Hysterectomy using an abdominal approach removes either the uterus alone (subtotal hysterectomy) or both the uterus and the cervix (total hysterectomy). The latter is more common but outcomes have not been systematically compared.
To assess and compare outcomes with subtotal hysterectomy versus total abdominal hysterectomy for benign gynaecological conditions.
We searched the Cochrane Menstrual Disorders and Subfertility Group's specialised register of controlled trials (December 2005), Central (December 2005), Medline (1966 to December 2005), EmBase (1980 to December 2005), Biological Abstracts (1980 to December 2005), the National Research Register and relevant citation lists.
Only randomised controlled trials of women undergoing either total or subtotal hysterectomy for benign gynaecological conditions were included.
DATA COLLECTION AND ANALYSIS
Three trials that included 733 participants were included. Independent selection of trials and data extraction were undertaken by 2 reviewers and results compared.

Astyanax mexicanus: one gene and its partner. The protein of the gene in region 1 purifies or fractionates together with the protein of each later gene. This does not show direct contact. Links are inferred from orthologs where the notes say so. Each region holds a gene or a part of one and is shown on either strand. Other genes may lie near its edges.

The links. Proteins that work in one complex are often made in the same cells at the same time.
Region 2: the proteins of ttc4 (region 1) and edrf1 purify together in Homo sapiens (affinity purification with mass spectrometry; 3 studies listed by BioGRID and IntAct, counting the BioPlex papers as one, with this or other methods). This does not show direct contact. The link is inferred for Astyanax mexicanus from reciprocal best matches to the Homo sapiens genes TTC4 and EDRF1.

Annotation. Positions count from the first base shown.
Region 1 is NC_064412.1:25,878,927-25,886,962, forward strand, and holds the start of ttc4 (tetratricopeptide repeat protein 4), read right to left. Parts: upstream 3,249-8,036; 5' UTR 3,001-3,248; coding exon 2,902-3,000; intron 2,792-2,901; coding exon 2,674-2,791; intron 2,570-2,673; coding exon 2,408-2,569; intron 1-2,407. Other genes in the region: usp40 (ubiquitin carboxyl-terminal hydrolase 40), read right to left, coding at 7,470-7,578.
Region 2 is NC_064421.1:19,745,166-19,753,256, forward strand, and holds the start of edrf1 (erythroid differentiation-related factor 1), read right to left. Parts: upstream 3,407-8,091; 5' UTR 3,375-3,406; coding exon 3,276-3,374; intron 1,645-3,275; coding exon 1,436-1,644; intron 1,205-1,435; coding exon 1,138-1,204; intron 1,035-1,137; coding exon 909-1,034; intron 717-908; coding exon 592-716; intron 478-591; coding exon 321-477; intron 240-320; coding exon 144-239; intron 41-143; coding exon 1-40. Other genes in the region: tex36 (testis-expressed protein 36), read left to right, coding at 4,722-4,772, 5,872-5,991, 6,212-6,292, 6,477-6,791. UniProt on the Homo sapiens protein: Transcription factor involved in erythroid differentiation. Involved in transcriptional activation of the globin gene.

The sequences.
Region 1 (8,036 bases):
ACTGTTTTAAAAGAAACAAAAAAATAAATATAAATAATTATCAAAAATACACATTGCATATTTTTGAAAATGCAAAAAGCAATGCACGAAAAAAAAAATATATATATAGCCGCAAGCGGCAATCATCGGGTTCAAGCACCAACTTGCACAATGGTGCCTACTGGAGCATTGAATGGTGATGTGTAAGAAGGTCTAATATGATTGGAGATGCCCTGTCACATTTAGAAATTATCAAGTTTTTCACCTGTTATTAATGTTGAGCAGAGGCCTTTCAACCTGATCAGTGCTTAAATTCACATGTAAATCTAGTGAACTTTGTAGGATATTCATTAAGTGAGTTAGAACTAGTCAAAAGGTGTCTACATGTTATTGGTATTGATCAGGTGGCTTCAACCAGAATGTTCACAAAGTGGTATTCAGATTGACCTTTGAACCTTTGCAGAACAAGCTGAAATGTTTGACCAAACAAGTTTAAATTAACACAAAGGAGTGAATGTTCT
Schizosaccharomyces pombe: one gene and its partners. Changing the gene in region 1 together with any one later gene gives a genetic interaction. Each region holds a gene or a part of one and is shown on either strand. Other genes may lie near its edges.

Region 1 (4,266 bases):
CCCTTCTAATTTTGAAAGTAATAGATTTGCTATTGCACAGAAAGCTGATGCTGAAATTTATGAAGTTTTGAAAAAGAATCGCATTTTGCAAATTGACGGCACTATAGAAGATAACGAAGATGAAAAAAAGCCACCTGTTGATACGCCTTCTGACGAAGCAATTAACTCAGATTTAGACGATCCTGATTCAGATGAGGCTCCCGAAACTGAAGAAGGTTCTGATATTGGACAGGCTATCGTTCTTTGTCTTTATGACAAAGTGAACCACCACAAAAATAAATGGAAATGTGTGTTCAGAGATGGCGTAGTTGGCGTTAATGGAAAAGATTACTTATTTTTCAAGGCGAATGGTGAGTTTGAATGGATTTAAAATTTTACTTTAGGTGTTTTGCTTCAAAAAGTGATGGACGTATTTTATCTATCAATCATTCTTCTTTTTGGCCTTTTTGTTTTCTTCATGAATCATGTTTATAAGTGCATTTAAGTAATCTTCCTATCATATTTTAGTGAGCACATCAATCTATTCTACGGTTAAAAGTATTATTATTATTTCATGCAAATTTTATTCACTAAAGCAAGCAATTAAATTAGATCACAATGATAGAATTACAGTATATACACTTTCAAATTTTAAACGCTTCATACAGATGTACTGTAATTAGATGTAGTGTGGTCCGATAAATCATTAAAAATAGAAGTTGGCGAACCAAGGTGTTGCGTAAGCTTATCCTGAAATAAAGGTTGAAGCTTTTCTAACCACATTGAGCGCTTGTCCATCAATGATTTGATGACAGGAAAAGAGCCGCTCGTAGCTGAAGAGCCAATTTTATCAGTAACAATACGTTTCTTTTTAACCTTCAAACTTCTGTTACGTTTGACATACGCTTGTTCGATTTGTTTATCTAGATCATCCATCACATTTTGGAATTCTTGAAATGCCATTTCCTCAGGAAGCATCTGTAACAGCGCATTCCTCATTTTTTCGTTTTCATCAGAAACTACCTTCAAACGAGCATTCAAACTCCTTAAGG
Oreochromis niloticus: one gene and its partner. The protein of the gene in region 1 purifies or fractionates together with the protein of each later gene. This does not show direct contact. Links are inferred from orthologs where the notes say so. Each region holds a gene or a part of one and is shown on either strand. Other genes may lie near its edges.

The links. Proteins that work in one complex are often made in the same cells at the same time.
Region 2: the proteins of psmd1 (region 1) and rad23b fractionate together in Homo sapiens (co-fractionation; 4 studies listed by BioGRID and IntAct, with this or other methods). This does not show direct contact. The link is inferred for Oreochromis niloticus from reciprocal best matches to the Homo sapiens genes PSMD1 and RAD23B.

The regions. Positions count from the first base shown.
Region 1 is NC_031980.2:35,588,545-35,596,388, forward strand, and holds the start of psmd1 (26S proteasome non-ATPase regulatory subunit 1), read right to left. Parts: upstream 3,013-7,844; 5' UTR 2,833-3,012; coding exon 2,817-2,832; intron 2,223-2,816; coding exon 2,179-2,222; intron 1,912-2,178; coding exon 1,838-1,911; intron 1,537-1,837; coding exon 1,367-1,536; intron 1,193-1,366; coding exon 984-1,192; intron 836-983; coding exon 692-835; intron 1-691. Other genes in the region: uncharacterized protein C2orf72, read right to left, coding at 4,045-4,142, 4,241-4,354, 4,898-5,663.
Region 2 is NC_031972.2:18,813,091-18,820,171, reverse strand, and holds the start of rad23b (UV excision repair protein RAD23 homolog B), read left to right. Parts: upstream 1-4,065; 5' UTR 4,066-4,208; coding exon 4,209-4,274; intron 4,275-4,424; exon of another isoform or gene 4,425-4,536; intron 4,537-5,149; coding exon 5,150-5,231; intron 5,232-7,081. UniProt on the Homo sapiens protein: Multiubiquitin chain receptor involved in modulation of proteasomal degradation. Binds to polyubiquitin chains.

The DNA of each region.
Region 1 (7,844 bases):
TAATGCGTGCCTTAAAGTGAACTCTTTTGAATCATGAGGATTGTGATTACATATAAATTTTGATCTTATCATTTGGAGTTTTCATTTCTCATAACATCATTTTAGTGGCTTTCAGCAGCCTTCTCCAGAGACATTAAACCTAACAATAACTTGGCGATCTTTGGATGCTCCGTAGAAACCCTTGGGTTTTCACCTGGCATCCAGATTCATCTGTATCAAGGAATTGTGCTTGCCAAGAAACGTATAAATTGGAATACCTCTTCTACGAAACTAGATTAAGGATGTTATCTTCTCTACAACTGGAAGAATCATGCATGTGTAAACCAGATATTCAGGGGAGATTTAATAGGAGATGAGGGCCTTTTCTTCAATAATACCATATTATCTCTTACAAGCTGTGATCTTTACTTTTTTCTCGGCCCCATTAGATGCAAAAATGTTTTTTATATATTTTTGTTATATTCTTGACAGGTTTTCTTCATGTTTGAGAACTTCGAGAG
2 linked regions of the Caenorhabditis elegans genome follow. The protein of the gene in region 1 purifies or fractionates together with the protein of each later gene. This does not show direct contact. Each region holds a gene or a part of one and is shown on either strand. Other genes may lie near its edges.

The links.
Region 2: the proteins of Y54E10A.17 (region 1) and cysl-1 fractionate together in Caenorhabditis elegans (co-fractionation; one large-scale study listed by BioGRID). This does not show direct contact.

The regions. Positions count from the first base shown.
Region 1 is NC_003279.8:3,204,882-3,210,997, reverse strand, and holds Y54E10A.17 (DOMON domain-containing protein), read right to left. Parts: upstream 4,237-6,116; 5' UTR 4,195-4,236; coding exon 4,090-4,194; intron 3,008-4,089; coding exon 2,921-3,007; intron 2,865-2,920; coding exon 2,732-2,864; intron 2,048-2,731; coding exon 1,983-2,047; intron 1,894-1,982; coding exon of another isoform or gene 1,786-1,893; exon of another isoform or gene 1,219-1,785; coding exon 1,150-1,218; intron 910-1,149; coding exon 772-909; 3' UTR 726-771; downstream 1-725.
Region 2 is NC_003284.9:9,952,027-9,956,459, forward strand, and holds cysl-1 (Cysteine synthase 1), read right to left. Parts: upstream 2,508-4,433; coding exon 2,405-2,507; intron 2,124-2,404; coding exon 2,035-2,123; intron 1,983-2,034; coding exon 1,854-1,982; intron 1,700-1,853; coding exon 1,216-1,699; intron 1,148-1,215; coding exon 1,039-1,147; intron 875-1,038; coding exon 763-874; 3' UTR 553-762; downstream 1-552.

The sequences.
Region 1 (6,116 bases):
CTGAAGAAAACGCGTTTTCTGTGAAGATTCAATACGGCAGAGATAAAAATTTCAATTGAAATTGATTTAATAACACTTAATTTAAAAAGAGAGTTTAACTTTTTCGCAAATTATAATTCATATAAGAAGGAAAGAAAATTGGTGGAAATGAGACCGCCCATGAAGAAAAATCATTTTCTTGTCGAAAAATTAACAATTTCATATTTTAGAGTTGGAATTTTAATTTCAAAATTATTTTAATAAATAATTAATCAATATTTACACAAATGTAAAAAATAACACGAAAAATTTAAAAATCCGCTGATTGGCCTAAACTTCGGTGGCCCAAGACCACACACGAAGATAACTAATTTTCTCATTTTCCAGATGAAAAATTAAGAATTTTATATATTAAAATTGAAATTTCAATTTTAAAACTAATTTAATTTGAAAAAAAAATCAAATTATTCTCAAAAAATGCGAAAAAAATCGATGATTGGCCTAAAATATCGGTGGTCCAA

There was no evidence of a difference in the rates of incontinence, constipation or measures of sexual function. In one unblinded trial, a significantly greater proportion of women indicated that they had frequent episodes of urinary incontinence after subtotal hysterectomy when compared with total hysterectomy (OR=2.1, 1.02 to 4.3), but these results were not confirmed by the other two trials that measured both stress and urge incontinence and urinary frequency. . Length of surgery and amount of blood lost during surgery were significantly reduced during subtotal hysterectomy when compared with total hysterectomy, but there was no evidence of a difference in the odds of transfusion. Febrile morbidity was less likely (OR=0.43, 0.25 to 0.75) and ongoing cyclical vaginal bleeding one year after surgery was more likely (OR=11.3, 4.1 to 31.2) after subtotal when compared with total hysterectomy. There was no evidence of a difference in the rates of other complications, recovery from surgery or readmission rates.
This review has not confirmed the perception that subtotal hysterectomy offers improved outcomes for sexual, urinary or bowel function when compared with total abdominal hysterectomy. Surgery is shorter and intraoperative blood loss and fever are reduced but women are more likely to experience ongoing cyclical bleeding up to a year after surgery with subtotal hysterectomy compared to total hysterectomy.
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